What if someone outside your family turned your son or daughter against you?
What if that person manipulated your loved one into severing every tie to every relative and friend?
What could you do?
Such manipulation is generally not considered a crime.
Internet predators, terrorist extremists, human traffickers, pimps, abusive partners, gangs, swindlers, and other destructive individuals and groups use psychologically damaging manipulation to isolate teenagers and adults of all ages from their relatives and friends. As explained in “Mind-Hacking Alert: A Young Adult’s Guide to Recognizing Undue Influence and Resisting Abusive Relationships,” 16- to 24-year-olds are particularly at risk.
Predatory alienation arising from extreme undue influence devastates not only the people being controlled, but also the family members and friends who love them. Time alone typically does not resolve the situation or heal the emotional harm done by this predatory behavior. (See Expert Interview.)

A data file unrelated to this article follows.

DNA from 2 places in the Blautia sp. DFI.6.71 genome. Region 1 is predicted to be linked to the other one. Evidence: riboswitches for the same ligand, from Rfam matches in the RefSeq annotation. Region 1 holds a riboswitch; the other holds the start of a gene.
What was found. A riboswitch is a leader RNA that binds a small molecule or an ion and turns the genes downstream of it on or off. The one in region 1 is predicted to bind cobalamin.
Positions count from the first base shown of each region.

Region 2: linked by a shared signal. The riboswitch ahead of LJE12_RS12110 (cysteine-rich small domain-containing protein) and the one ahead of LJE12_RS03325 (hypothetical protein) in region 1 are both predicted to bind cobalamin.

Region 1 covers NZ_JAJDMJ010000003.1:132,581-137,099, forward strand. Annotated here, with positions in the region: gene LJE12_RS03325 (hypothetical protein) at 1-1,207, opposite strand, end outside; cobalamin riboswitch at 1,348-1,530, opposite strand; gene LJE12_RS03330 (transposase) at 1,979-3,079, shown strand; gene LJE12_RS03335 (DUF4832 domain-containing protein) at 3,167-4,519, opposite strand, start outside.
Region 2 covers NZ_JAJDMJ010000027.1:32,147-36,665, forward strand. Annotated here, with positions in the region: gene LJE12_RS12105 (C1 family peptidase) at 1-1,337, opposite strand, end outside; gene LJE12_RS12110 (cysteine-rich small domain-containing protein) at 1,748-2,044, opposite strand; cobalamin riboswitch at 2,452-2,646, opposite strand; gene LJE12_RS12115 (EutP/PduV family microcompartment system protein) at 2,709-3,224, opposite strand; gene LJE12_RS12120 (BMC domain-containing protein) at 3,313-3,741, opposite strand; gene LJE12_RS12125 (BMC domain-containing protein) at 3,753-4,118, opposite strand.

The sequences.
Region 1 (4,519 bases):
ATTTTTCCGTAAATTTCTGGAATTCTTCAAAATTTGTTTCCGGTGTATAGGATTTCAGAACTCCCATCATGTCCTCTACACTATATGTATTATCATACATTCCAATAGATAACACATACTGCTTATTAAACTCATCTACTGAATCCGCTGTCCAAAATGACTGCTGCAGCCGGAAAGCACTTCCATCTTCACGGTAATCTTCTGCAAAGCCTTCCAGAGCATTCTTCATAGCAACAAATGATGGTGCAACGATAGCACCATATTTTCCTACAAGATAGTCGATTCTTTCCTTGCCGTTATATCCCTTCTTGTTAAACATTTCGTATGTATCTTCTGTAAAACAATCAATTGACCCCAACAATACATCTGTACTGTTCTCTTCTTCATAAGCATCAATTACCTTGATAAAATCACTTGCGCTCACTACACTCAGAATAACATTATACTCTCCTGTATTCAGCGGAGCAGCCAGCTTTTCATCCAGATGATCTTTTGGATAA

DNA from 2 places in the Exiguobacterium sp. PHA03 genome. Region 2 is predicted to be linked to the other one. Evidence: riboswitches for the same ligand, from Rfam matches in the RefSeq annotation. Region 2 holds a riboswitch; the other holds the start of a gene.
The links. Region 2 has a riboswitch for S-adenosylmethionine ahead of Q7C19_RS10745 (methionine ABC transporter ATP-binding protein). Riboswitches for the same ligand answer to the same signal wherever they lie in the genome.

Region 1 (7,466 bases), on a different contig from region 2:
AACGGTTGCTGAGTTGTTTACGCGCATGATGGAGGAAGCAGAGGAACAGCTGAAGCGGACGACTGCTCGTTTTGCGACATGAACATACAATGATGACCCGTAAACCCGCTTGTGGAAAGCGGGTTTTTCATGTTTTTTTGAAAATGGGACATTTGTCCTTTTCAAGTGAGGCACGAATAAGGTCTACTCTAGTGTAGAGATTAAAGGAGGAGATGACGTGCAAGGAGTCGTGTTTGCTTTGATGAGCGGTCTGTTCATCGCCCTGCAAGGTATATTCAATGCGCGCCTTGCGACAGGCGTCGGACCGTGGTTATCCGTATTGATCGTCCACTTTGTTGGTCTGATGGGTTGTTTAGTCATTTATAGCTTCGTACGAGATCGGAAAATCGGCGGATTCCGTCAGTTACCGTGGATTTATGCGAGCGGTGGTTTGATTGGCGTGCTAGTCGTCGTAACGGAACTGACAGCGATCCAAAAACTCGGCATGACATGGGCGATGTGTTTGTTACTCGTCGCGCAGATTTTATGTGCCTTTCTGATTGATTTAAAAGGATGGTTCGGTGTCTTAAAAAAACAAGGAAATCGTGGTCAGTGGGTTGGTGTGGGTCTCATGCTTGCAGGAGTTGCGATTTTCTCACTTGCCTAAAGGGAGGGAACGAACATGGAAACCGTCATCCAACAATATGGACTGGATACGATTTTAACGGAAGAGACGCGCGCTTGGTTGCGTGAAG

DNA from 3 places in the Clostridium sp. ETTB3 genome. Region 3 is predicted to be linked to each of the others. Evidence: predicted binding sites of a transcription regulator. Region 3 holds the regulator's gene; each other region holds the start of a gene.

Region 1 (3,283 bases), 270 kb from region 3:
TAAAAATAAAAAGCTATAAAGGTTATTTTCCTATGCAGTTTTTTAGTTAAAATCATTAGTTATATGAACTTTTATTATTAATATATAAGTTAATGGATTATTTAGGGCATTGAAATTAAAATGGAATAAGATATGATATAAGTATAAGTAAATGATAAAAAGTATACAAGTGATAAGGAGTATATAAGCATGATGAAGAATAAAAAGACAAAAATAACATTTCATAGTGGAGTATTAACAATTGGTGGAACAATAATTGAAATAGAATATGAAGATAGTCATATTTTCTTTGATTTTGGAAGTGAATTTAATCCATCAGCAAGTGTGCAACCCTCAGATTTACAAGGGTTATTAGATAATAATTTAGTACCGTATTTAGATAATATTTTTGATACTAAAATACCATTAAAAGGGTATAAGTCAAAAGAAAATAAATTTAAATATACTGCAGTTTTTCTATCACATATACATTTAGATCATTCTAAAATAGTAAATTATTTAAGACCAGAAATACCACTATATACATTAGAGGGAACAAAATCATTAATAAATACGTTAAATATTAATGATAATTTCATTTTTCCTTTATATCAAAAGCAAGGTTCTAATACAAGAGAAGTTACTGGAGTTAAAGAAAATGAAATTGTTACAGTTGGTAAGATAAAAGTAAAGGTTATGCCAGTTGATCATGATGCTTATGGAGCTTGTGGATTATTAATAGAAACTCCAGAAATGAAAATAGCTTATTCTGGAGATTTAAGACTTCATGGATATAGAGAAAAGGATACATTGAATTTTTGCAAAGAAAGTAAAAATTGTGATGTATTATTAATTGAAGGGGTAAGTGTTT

“A tie to a parent may be the most important bond in a young adult’s life,” according to family science researchers at the University of Pennsylvania and the University of Texas at Austin (New York Times, May 31, 2012).
Yet, presently there is nowhere for loving, responsible families to turn when they are attacked from outside — when a family member is maliciously manipulated and turned against them.